Wednesday, March 28, 2012

Friends of the Earth Middle East

I somehow stumbled into a nice internship with Friends of the Earth Middle East, a wonderful group which brings together Jordanian, Palestinian, and Israeli environmentalists. The group focuses on water conservation, environmental protection and restoration, international water relationships, and peace building through shared environmental goals.

A lot of shared water
The idea is that these three groups of people--Israelis, Palestinians, Jordanians--share many of the same environmental challenges. All three live in water-scarce environments, for instance, and must innovate to conserve water. And if a solution works for one place, it'll likely work for another.

Friends of the Earth Middle East doesn't directly tackle the conflict, but, by bringing people together and not talking about the conflict, they do a great deal to advance peace.

I'm responsible for social media: Facebookblogstweets, etc. (Yes, those links are meant to be clicked.) I was initially less than enthused, because my job seemed like the typical young person without skills internship: do internet things! But by the end of my first day, I was ecstatic. My job has a real challenge (marketing a sensitive issue to sensitive parties) with a real reward (forging more cooperative relationships between Jordanians, Israelis, and Palestinians).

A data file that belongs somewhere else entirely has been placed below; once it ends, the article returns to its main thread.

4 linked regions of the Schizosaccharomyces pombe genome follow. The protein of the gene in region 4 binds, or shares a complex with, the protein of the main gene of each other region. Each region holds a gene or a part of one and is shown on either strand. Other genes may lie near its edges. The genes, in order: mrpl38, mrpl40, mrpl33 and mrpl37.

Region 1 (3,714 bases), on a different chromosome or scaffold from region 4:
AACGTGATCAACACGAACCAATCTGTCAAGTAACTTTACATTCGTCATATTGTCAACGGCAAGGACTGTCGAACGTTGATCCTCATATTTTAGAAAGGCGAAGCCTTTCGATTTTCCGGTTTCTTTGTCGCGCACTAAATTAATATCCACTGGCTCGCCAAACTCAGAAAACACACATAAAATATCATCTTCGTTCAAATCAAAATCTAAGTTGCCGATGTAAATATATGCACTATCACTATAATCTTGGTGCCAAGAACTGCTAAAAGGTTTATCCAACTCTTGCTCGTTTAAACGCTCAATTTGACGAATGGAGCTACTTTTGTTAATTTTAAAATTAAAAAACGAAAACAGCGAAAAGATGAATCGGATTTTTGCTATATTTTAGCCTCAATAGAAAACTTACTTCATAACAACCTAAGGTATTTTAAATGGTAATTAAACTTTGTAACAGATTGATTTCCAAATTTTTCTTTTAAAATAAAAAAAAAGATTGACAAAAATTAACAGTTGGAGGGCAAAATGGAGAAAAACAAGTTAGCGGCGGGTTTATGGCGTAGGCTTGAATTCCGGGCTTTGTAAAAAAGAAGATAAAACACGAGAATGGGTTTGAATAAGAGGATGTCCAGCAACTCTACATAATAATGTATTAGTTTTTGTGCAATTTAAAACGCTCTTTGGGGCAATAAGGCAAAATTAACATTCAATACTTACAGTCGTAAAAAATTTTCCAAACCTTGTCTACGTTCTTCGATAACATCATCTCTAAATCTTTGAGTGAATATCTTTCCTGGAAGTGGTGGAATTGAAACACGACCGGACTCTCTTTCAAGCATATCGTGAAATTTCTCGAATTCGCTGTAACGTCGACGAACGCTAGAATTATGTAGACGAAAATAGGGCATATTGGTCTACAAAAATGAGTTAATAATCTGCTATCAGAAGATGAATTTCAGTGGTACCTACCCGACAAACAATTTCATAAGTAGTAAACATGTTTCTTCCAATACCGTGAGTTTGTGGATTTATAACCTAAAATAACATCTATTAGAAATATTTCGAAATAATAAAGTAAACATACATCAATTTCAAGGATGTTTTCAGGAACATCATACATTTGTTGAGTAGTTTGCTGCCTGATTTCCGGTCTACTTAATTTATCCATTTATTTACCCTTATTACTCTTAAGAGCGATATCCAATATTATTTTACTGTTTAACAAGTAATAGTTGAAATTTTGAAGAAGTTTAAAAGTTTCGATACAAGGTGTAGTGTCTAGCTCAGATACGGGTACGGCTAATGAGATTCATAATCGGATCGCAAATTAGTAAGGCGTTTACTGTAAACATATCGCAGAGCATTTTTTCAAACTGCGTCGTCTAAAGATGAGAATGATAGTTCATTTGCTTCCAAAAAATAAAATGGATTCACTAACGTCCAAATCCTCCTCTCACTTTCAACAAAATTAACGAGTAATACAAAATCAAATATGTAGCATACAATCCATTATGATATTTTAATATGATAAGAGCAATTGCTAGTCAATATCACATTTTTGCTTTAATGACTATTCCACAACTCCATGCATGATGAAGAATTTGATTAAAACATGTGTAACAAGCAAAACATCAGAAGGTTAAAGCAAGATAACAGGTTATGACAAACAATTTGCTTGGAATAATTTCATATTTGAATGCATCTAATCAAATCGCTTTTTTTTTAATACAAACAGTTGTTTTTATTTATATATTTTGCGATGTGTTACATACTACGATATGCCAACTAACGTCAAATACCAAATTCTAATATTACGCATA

Friends of the Earth Middle East may sound innocuous to Americans, but it's doing some pretty radical things for the region. I was shocked, for example, that the entire Amman office uses the word "Israel" and (even more radical!) officially supports a two-state solution. When walking around Jordan, I always use the Arabic "Falastine" to describe the land between the Jordan River and the Mediterranean. It's just too sensitive of a subject for people here. A friend and Fulbright English instructor mentioned that one of her students once called the land "Israel" and provoked an lot of yelling and tears.

Similarly, Palestinian leaders promoting the organization face backlash from people who claim that they're normalizing an intolerable situation by working with Israel. For many, amicable cooperation with Israelis signals a surrender to the status quo.

Friends of the Earth Middle East faces criticism in Israel, too. Some Israelis fear close ties with Palestinian groups. The (right-wing) Israeli foreign ministry actually trails one of the Israeli leaders of the Friends of the Earth Middle East.